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Documented assessments and treatments of patients seeking emergency care because of pain
The Emergency Department, Karolinska University Hospital, Solna, Sweden.
Red Cross University College of Nursing. The Department of Laboratory Medicine, Section of Clinical Immunology, Karolinska Institutet at Karolinska University Hospital, Huddinge, Sweden.
Red Cross University College of Nursing. Aging Research Center (ARC), Karolinska Institutet, Stockholm, Sweden.
2010 (English)In: Scandinavian Journal of Caring Sciences, ISSN 0283-9318, E-ISSN 1471-6712, Vol. 24, no 4, 764-771 p.Article in journal (Refereed) Published
Abstract [en]

Study rationale: Pain is one of the most frequent symptoms for which people seek emergency care. Studies show that pain management in emergency clinics is insufficient. No previous studies regarding pain documentation at emergency clinics in the Nordic countries have been undertaken. Objectives: The main purpose was to investigate the extent to which pain assessment, pain treatment and pain relief were documented in patient records. Design: Patient records were reviewed using a study-specific protocol. Setting: Emergency unit at a Swedish university hospital. Participants: A total of 698 patient records randomly selected were reviewed using a study-specific protocol. According to Swedish law and the university hospital's quality and safety guidelines, there should be a note in each patient record regarding whether or not the patient was in pain on arrival. The guideline stresses the importance of using patient self-assessment by a visual analogue scale (VAS). Results: In 361/698 (52%) records, there was a note by a doctor or a nurse as to whether or not the patient had been experiencing pain on arrival. In 319 of these 361 records 88%), a full pain assessment had been documented. In 15/319 (5%) cases, the pain assessment included patient VAS assessment. In 54/319 (17%) patient records, a note regarding pain treatment was found. Significantly more notes regarding pain treatment were found in the records with an initial documented pain assessment, when compared with the records without any such assessment (p < 0.01). In the 54 records with notes regarding pain treatment, 10 (19%) included documentation regarding the effect of the treatment. Conclusions: The results show an alarming lack of documentation regarding pain assessments, pain treatments and follow-ups. This is in marked contrast to Swedish law, which clearly stipulates the responsibility of health care staff to document information relevant to providing safe care. Prompt action to improve pain documentation is warranted.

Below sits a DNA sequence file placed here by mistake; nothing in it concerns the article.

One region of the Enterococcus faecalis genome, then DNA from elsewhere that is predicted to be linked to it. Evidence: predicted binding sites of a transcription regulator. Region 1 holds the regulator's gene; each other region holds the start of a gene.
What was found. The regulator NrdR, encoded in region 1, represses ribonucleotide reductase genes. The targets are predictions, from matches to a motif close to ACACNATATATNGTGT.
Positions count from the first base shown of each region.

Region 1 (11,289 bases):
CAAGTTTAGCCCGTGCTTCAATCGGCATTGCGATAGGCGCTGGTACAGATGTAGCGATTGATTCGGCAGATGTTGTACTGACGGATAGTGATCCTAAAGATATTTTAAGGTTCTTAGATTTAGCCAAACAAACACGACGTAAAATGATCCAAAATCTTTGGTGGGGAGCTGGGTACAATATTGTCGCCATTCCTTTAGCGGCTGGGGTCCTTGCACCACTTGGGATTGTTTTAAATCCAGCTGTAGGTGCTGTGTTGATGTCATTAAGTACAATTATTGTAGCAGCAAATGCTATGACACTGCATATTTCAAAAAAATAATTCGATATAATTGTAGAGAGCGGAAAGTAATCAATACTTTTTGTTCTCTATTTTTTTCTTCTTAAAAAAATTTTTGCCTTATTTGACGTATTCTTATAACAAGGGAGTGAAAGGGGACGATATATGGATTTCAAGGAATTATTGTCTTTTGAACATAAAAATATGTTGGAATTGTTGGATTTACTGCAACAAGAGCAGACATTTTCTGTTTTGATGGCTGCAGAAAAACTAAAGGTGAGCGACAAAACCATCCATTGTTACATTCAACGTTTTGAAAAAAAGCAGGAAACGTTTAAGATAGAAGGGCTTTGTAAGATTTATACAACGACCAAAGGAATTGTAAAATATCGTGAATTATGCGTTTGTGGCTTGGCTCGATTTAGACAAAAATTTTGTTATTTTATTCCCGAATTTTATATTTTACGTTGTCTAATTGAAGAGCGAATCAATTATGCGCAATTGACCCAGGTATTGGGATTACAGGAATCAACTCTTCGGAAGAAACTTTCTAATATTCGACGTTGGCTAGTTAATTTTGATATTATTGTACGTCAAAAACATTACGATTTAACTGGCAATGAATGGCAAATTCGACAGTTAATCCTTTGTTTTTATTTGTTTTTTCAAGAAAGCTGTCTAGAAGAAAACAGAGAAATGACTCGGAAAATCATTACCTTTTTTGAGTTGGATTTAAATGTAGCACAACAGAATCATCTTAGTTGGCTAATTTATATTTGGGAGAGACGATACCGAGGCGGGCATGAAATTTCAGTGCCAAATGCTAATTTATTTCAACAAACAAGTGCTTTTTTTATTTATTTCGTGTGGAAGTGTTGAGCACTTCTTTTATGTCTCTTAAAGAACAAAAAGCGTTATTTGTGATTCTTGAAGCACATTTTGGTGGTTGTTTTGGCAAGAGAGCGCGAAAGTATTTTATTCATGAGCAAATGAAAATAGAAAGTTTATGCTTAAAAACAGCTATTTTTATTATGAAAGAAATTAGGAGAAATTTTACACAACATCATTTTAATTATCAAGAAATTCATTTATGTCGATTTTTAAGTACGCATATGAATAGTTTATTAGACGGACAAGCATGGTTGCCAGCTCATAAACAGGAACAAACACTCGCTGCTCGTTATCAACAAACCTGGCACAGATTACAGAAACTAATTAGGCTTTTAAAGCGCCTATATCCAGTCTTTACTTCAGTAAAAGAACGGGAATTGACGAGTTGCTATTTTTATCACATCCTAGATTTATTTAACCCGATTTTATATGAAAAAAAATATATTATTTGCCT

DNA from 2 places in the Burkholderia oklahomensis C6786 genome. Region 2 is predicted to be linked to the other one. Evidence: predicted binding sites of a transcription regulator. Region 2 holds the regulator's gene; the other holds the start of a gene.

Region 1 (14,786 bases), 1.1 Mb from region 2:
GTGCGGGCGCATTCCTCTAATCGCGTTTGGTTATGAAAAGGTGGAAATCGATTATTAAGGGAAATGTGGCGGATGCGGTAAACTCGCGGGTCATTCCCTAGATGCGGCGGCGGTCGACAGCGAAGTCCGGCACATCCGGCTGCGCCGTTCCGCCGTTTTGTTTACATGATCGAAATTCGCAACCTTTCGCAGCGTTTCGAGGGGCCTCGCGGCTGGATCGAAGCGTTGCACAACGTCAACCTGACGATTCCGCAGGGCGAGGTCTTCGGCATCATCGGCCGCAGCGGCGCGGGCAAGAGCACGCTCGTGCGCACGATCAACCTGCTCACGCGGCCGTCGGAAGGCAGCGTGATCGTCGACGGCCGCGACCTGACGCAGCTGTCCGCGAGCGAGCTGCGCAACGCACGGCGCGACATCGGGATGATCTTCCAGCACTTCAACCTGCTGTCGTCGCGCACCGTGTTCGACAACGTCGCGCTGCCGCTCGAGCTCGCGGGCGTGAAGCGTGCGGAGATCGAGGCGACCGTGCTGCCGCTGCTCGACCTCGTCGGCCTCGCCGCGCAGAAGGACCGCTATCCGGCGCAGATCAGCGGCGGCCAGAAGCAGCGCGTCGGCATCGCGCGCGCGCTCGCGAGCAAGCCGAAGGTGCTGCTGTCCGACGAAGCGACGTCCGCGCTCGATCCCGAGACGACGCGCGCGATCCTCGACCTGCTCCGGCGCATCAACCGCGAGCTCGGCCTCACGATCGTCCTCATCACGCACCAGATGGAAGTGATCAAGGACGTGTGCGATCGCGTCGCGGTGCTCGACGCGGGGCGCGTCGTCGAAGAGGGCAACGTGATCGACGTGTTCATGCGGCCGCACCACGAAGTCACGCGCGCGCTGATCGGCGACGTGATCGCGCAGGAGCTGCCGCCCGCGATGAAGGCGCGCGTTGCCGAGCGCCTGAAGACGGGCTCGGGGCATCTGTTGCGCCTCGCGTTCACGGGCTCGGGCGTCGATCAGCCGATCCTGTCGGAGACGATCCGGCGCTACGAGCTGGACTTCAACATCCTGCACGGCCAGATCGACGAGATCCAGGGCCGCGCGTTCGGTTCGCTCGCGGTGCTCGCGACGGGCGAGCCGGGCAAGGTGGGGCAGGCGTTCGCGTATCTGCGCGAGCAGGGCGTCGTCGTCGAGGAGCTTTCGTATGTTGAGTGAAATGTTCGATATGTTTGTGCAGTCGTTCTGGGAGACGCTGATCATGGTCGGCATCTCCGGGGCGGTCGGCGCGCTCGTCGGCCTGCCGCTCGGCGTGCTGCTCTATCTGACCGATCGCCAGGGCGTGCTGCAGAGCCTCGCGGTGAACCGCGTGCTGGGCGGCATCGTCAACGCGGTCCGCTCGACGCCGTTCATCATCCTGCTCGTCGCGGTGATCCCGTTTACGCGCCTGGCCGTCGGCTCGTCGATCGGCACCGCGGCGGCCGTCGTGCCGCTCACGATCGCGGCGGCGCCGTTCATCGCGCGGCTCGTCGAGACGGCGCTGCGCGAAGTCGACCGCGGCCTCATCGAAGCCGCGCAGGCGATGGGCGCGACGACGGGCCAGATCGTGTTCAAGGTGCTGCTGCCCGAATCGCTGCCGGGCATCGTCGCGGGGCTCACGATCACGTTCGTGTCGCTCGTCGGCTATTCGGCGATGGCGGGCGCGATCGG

Place, publisher, year, edition, pages
2010. Vol. 24, no 4, 764-771 p.
National Category
Nursing
Identifiers
URN: urn:nbn:se:rkh:diva-1178DOI: 10.1111/j.1471-6712.2010.00774.xPubMedID: 20444236OAI: oai:DiVA.org:rkh-1178DiVA: diva2:759392
Available from: 2014-10-29 Created: 2014-10-21 Last updated: 2014-10-29Bibliographically approved

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CiteExportLink to record
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Citation style
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